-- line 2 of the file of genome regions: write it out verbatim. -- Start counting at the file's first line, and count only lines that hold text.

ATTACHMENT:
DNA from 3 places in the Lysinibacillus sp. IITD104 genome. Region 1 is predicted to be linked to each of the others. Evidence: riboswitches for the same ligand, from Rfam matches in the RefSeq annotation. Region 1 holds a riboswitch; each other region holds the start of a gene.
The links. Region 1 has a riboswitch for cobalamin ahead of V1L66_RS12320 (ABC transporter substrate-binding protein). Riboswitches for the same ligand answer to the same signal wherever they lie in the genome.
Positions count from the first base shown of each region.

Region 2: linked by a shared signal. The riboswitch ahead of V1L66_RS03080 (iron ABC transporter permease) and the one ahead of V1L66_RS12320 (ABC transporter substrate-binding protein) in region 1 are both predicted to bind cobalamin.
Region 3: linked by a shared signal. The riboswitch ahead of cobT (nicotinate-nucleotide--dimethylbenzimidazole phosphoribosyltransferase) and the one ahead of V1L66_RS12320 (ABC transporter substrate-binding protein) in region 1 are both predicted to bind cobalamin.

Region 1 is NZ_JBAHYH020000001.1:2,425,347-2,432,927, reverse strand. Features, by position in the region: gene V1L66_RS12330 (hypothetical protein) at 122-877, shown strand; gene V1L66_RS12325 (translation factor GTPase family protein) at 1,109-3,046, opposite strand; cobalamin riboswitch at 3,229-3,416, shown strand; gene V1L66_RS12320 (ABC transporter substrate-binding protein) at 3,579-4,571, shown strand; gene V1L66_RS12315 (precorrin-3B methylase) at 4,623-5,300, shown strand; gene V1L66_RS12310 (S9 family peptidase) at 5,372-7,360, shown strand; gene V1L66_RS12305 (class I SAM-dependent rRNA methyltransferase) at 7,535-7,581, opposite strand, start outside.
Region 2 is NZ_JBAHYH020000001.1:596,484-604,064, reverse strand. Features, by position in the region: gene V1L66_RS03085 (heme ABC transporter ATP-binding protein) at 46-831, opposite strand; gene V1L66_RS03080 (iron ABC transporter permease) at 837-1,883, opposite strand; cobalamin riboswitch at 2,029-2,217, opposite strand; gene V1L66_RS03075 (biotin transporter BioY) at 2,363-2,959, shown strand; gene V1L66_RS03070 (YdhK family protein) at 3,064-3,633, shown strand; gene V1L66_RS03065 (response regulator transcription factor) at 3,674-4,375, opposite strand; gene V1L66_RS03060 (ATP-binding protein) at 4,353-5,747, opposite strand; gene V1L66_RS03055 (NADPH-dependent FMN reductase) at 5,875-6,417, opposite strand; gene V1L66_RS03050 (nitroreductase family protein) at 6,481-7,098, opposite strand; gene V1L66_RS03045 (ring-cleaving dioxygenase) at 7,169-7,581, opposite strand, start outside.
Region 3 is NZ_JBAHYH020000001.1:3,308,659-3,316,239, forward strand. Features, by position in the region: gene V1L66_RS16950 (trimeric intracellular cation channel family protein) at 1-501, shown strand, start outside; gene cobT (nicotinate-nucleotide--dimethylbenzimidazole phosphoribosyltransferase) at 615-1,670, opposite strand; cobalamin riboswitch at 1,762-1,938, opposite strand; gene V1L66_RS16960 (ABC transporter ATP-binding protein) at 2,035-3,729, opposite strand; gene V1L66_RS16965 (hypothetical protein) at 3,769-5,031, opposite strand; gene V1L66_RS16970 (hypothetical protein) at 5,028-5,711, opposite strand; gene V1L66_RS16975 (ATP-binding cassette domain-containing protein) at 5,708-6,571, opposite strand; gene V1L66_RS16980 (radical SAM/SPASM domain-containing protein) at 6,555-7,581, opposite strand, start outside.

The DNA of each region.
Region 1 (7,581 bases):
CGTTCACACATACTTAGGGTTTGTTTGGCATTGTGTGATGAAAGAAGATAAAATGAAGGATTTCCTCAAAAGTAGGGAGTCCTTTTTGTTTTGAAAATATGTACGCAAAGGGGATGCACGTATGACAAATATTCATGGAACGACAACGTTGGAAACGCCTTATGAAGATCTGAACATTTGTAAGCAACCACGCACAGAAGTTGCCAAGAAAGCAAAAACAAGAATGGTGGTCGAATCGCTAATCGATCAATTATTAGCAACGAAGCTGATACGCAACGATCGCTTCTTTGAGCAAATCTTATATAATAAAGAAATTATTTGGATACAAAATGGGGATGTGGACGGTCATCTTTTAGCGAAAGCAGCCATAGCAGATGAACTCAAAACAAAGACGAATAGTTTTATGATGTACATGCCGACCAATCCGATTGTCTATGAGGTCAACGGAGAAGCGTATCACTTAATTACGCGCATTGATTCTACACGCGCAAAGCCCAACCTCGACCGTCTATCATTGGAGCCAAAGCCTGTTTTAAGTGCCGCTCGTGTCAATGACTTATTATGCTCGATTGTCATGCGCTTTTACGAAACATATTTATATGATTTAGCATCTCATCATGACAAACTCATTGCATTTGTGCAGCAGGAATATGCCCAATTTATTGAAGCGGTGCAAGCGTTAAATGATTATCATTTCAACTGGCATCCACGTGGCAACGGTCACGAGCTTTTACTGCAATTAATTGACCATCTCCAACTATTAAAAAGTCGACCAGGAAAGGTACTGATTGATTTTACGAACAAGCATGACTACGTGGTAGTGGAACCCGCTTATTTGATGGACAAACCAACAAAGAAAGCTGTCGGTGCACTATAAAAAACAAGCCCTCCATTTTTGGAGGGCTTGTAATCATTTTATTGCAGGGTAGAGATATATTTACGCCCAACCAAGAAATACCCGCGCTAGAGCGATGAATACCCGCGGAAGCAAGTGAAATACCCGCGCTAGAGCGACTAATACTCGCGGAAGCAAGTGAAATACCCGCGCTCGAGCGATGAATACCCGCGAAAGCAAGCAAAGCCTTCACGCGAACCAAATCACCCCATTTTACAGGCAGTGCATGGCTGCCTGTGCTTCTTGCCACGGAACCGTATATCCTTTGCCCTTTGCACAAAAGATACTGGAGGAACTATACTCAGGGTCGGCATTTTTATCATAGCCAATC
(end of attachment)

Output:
The links. Region 1 has a riboswitch for cobalamin ahead of V1L66_RS12320 (ABC transporter substrate-binding protein). Riboswitches for the same ligand answer to the same signal wherever they lie in the genome.